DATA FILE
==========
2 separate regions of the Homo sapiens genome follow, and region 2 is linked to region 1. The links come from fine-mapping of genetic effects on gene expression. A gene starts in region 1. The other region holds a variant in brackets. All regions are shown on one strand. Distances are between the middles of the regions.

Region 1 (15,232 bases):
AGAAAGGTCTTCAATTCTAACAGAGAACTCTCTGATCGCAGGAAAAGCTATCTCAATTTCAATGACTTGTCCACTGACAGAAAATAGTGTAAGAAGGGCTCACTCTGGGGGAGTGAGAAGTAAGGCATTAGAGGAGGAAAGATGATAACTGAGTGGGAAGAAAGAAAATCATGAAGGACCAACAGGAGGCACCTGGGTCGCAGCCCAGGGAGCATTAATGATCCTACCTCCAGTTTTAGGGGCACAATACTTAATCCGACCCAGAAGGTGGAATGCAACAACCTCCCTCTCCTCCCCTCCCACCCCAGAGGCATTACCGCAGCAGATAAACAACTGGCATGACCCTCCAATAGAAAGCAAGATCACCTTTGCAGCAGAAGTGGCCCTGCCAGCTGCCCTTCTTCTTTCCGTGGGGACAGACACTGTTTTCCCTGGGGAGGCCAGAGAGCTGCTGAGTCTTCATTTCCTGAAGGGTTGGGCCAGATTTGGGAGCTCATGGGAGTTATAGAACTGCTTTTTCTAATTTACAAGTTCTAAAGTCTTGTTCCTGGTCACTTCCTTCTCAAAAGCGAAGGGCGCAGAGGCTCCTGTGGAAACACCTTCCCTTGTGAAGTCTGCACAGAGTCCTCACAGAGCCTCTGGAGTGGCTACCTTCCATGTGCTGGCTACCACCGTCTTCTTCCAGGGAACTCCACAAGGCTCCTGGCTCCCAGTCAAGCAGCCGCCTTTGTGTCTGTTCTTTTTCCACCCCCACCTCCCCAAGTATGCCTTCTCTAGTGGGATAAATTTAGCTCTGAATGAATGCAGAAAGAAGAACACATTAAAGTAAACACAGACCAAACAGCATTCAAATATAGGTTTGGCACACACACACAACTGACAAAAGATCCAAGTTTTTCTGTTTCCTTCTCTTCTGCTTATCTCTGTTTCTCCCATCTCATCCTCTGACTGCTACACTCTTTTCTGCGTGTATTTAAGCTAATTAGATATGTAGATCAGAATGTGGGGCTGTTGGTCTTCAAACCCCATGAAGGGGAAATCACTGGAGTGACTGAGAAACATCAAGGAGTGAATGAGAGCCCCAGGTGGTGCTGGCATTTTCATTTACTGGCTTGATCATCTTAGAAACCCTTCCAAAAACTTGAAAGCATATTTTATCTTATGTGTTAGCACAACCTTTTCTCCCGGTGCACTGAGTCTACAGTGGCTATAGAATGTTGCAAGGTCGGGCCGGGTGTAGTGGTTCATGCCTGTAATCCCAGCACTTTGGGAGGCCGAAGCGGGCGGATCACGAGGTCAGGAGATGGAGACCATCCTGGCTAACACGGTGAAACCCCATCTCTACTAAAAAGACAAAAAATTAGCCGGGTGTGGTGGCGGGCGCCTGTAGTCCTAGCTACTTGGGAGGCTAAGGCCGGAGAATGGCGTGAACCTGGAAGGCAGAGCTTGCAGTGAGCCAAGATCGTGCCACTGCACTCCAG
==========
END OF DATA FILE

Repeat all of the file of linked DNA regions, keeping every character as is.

2 separate regions of the Homo sapiens genome follow, and region 2 is linked to region 1. The links come from fine-mapping of genetic effects on gene expression. A gene starts in region 1. The other region holds a variant in brackets. All regions are shown on one strand. Distances are between the middles of the regions.

Region 1 (15,232 bases):
AGAAAGGTCTTCAATTCTAACAGAGAACTCTCTGATCGCAGGAAAAGCTATCTCAATTTCAATGACTTGTCCACTGACAGAAAATAGTGTAAGAAGGGCTCACTCTGGGGGAGTGAGAAGTAAGGCATTAGAGGAGGAAAGATGATAACTGAGTGGGAAGAAAGAAAATCATGAAGGACCAACAGGAGGCACCTGGGTCGCAGCCCAGGGAGCATTAATGATCCTACCTCCAGTTTTAGGGGCACAATACTTAATCCGACCCAGAAGGTGGAATGCAACAACCTCCCTCTCCTCCCCTCCCACCCCAGAGGCATTACCGCAGCAGATAAACAACTGGCATGACCCTCCAATAGAAAGCAAGATCACCTTTGCAGCAGAAGTGGCCCTGCCAGCTGCCCTTCTTCTTTCCGTGGGGACAGACACTGTTTTCCCTGGGGAGGCCAGAGAGCTGCTGAGTCTTCATTTCCTGAAGGGTTGGGCCAGATTTGGGAGCTCATGGGAGTTATAGAACTGCTTTTTCTAATTTACAAGTTCTAAAGTCTTGTTCCTGGTCACTTCCTTCTCAAAAGCGAAGGGCGCAGAGGCTCCTGTGGAAACACCTTCCCTTGTGAAGTCTGCACAGAGTCCTCACAGAGCCTCTGGAGTGGCTACCTTCCATGTGCTGGCTACCACCGTCTTCTTCCAGGGAACTCCACAAGGCTCCTGGCTCCCAGTCAAGCAGCCGCCTTTGTGTCTGTTCTTTTTCCACCCCCACCTCCCCAAGTATGCCTTCTCTAGTGGGATAAATTTAGCTCTGAATGAATGCAGAAAGAAGAACACATTAAAGTAAACACAGACCAAACAGCATTCAAATATAGGTTTGGCACACACACACAACTGACAAAAGATCCAAGTTTTTCTGTTTCCTTCTCTTCTGCTTATCTCTGTTTCTCCCATCTCATCCTCTGACTGCTACACTCTTTTCTGCGTGTATTTAAGCTAATTAGATATGTAGATCAGAATGTGGGGCTGTTGGTCTTCAAACCCCATGAAGGGGAAATCACTGGAGTGACTGAGAAACATCAAGGAGTGAATGAGAGCCCCAGGTGGTGCTGGCATTTTCATTTACTGGCTTGATCATCTTAGAAACCCTTCCAAAAACTTGAAAGCATATTTTATCTTATGTGTTAGCACAACCTTTTCTCCCGGTGCACTGAGTCTACAGTGGCTATAGAATGTTGCAAGGTCGGGCCGGGTGTAGTGGTTCATGCCTGTAATCCCAGCACTTTGGGAGGCCGAAGCGGGCGGATCACGAGGTCAGGAGATGGAGACCATCCTGGCTAACACGGTGAAACCCCATCTCTACTAAAAAGACAAAAAATTAGCCGGGTGTGGTGGCGGGCGCCTGTAGTCCTAGCTACTTGGGAGGCTAAGGCCGGAGAATGGCGTGAACCTGGAAGGCAGAGCTTGCAGTGAGCCAAGATCGTGCCACTGCACTCCAG